Kamen Rider Decade has the Negative World, where the heroes arrive after helping out in the worlds of their nine predecessors. It looks like Natsumi's homeworld, but is full of human-hunting monsters and evil Kamen Riders like Ryuga, Orga, Dark Kabuto and Dark Kiva.
Considering that the Light universe in Lexx was ruled by a totalitarian theocracy led by an inhuman monstrosity, it's saying something that the Dark universe was actually worse.
Overall it's not completely dark, but Neverwhere does have spots that distinctly qualify, such as The Bridge of Night and The Beast's Labyrinth, and it does exist parallel to Earth.
Twin Peaks had the "White Lodge" and the more often seen "Black Lodge." Both realms have hidden entrances in the woods: the former is an idyllic garden, the latter is an Eldritch Location comprised of checkered floors, chairs (the 'waiting room'), and distinctive red curtains. The Black Lodge is also home to the Doppelgangers — manifestations of the evil within each of the show's characters — one of whom escapes into the body of Cooper in the series finale.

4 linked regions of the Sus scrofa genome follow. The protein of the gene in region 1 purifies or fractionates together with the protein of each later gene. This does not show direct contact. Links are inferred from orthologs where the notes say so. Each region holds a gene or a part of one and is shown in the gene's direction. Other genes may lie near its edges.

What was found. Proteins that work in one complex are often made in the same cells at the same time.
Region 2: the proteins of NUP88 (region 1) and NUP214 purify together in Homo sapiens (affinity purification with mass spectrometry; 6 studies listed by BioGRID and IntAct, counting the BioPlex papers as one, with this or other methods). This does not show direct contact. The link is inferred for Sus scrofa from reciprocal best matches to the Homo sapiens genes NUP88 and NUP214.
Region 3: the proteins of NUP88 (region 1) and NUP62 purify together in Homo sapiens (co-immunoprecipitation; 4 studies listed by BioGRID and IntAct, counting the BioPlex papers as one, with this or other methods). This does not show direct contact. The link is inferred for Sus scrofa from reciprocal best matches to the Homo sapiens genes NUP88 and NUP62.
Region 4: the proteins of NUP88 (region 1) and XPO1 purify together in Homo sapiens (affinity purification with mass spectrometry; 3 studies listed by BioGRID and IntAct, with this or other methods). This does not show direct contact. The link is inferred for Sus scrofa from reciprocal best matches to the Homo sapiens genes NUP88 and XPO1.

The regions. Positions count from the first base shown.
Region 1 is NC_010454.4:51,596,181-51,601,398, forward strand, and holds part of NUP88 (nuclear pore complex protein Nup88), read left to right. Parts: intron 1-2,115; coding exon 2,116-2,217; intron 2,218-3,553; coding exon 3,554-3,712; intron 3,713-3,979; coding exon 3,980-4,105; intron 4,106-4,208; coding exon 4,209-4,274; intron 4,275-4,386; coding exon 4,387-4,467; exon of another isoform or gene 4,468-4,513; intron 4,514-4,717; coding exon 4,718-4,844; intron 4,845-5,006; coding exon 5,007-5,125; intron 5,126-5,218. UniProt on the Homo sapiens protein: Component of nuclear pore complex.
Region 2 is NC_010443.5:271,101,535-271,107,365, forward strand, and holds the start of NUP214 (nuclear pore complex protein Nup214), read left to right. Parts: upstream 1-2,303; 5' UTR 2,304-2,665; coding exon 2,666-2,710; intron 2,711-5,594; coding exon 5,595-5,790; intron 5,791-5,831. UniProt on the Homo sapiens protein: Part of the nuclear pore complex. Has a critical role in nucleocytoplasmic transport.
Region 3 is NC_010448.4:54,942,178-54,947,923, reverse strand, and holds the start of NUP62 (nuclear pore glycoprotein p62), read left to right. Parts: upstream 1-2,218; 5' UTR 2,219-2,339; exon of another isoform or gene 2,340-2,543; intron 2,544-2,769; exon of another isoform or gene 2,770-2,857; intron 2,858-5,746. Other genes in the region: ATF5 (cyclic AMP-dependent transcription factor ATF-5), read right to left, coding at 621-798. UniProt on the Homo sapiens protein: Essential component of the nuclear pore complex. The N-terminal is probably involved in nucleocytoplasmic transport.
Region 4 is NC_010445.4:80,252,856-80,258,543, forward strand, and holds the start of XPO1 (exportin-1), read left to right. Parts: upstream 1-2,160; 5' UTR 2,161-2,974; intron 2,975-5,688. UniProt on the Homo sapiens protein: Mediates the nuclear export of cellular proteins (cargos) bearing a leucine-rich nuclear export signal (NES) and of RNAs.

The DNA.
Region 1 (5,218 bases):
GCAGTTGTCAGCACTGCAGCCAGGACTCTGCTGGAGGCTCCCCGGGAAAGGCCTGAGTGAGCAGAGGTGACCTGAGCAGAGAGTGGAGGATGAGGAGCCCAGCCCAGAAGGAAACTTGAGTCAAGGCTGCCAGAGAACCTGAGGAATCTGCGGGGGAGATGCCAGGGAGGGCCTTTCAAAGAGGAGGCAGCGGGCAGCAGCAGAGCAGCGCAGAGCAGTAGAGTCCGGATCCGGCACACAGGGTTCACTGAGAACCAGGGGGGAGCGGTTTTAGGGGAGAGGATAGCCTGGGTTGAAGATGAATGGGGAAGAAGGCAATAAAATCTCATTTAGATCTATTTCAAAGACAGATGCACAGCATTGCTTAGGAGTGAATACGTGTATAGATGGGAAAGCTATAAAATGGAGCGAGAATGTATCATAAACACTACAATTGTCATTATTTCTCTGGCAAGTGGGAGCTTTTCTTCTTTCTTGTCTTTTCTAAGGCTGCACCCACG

One was featured in an ad for a hearing aid of all things. Showing a man walking with his granddaughter, who gradually grows fuzzy, before fading completely. The colors desaturate as he enters a dark version of the park, with no other life besides faint indistinct whispers on the wind. Probably the most nightmarish commercial ever seen.
Evil Hat Productions' Don't Rest Your Head is an RPG set in a world clearly inspired by the titular Dark City, and Neil Gaiman's London Below from Neverwhere; and which is reachable by the protagonist only after succumbing to destabilizing, long-term insomnia-fueled madness-inducing sleep-deprivation.